3. Fetisch, X-mal Deutschland

Or: I was a teenage goth.

I was a teenage goth

As soon as I picked this out of its cover, I thought: I bet I don’t like this as much as I used to like this, and I was right. It all seems quite the dirge now – same pace (plodding), same drum beat (pounding), same guitar (fuzzing)– and I don’t really remember what any of my standout tracks were then. I can barely muster a standout track now.

It seems laughably downbeat today. Sample lyrics from ‘Young Man’: “Young man may die” (repeat three times). All this gloom and death was a natural progression from macabre-obsessed early adolescence: reciting the Lord’s Prayer backwards, witchcraft, spontaneous combustion and the part-work The Unexplained. Maybe being a goth was just about coming to terms with your own mortality.

Being a goth was definitely about coming to terms with your own sexuality. What does pop music do for adolescent girls and boys? They say it’s about belonging, being in this tribe, not that one. It’s also about separation. Pop let me to quantify my difference and protect myself, projecting a self that was something else. It let me to keep the world at arm’s length while I tried to understand it. Being a goth and a punk and a psychobilly were place markers along the track to the biggest difference of them all. I’d made it clear I was weird already. They’d get used to it.

So would I.

To like Scottish-German industrial bands made one a sore thumb in a world of Wham! (never liked them then, don’t like ’em now).

It’s also why I sound a bit posh, when I’m not a bit posh: little gradations of separation. It’s no coincidence that in my old goth circles there were plenty of us who ended up L, G and T.

Which one of these do I wish they’d play at the disco? I have no recollection now of what song I wanted to dance to but I do remember the kind of disco I wished I could dance at.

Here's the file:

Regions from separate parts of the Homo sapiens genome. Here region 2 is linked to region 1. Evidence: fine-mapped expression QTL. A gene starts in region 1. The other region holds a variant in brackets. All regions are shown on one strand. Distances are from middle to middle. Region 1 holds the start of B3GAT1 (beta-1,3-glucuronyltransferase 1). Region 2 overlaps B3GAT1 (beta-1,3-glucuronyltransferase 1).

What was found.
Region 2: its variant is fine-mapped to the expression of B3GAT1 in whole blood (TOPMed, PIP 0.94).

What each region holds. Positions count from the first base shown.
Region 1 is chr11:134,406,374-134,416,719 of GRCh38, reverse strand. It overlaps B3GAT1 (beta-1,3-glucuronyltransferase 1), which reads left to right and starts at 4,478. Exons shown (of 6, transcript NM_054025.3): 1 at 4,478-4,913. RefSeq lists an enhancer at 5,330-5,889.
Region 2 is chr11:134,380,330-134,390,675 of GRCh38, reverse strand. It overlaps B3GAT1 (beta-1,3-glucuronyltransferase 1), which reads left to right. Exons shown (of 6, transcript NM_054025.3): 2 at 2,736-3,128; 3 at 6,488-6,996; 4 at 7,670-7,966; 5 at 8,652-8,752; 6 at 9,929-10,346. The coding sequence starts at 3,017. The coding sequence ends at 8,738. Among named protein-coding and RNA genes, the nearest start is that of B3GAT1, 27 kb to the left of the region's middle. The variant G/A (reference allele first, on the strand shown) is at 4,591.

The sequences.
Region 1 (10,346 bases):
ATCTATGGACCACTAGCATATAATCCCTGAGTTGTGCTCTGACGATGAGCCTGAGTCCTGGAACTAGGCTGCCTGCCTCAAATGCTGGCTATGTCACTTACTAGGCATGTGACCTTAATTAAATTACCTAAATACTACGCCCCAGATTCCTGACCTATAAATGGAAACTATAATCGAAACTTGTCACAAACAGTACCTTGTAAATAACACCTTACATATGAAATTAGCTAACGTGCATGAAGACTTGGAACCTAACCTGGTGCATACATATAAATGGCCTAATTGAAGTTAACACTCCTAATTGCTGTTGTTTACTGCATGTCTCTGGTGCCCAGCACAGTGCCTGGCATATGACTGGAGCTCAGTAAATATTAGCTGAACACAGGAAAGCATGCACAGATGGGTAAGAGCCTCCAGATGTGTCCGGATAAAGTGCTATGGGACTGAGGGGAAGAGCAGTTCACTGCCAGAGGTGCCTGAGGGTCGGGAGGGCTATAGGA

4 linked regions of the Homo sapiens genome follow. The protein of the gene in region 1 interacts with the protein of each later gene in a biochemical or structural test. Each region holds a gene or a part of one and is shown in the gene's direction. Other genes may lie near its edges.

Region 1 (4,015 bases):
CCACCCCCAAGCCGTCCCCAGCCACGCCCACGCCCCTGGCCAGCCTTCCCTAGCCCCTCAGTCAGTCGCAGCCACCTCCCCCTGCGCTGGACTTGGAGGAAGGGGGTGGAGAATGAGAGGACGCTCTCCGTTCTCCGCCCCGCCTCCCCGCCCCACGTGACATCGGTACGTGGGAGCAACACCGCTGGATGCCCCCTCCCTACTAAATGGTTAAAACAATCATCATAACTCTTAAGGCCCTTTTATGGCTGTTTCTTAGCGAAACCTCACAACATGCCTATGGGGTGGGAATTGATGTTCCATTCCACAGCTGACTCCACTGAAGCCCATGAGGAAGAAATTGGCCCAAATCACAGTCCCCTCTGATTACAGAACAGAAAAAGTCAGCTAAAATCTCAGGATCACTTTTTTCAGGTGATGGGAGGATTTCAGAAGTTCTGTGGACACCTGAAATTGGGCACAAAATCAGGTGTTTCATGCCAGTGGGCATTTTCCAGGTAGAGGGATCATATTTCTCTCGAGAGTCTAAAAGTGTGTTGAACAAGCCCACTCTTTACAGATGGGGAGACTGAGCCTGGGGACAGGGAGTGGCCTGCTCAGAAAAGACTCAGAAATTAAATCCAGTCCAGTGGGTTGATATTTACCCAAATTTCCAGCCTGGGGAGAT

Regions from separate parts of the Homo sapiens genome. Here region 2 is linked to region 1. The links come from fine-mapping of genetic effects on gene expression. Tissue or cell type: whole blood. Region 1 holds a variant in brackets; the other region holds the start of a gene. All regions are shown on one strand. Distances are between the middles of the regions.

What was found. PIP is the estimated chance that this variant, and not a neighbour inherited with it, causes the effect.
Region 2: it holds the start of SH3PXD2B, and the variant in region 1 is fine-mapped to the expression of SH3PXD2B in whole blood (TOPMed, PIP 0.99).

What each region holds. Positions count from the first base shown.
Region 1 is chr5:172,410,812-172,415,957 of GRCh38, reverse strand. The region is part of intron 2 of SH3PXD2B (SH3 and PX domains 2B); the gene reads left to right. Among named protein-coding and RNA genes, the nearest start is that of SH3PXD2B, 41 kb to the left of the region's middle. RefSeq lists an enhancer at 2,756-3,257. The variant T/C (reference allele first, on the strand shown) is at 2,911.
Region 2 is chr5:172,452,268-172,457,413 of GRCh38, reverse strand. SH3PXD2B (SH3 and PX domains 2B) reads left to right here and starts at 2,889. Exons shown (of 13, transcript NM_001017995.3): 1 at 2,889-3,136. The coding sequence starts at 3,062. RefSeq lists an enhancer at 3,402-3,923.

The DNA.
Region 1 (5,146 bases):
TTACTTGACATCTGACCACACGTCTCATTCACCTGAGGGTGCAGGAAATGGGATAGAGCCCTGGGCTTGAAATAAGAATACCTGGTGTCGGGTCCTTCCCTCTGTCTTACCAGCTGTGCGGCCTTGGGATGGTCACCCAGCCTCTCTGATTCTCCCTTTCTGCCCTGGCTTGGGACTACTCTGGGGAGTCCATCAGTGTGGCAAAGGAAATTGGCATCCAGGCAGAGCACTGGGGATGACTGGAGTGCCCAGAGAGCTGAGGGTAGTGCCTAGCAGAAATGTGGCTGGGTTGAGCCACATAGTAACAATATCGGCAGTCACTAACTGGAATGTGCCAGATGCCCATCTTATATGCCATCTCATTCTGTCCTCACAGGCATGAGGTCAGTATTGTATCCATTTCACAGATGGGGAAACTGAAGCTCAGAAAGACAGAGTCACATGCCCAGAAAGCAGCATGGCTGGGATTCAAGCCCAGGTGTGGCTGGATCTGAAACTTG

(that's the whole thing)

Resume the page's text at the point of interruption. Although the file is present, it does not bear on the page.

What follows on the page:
One day, me and my friends were were sitting on some steps by the beach, on a sunny afternoon (it’s hard being goth at the seaside: so much physical activity; so many healthy glows), discussing what we’d call our nightclubs. I don’t remember what theirs would be but mine was going to be called the German word for “prison”, whatever that was. I didn’t know what the German word for prison was but I knew that it beautifully captured what a disco should be.

Now I have a working knowledge of the language and I do know what the German word for “prison” is, I know damn well it doesn’t. (Look at those lyrics though! More hilarious gloom: ‘Verrachte dich/mishandel dich’, a snippet from ‘Kampfen’, one of the numbers I think I liked best then, though don’t ask me why.)

I only dipped my toes in the rusty waters of industrial pop. No Einsturzende Neubauten for me (though I know these were the most interesting and enduring), only Xmal and the disco-din of SPK. My heart really belonged to Siouxsie and Peter Murphy.

Would I buy this record now? Hell, no. Sex moans, echo chambers, pulsing drums – at best, it sounds like a series of Bauhaus b-sides.The cover is a po-mo delight though, with gorgeous typography. I would copy it over and over with my calligraphy pen, with dreams of being a record cover designer.

Fetisch by Xmal Deutschland

Label: 4AD.

Release date: 11 April 1983.

Chart position: This didn’t trouble the upper or the lower reaches of the album charts

Run-out message: Bubo Tapgore (?)

PS: The band were quite pretty.

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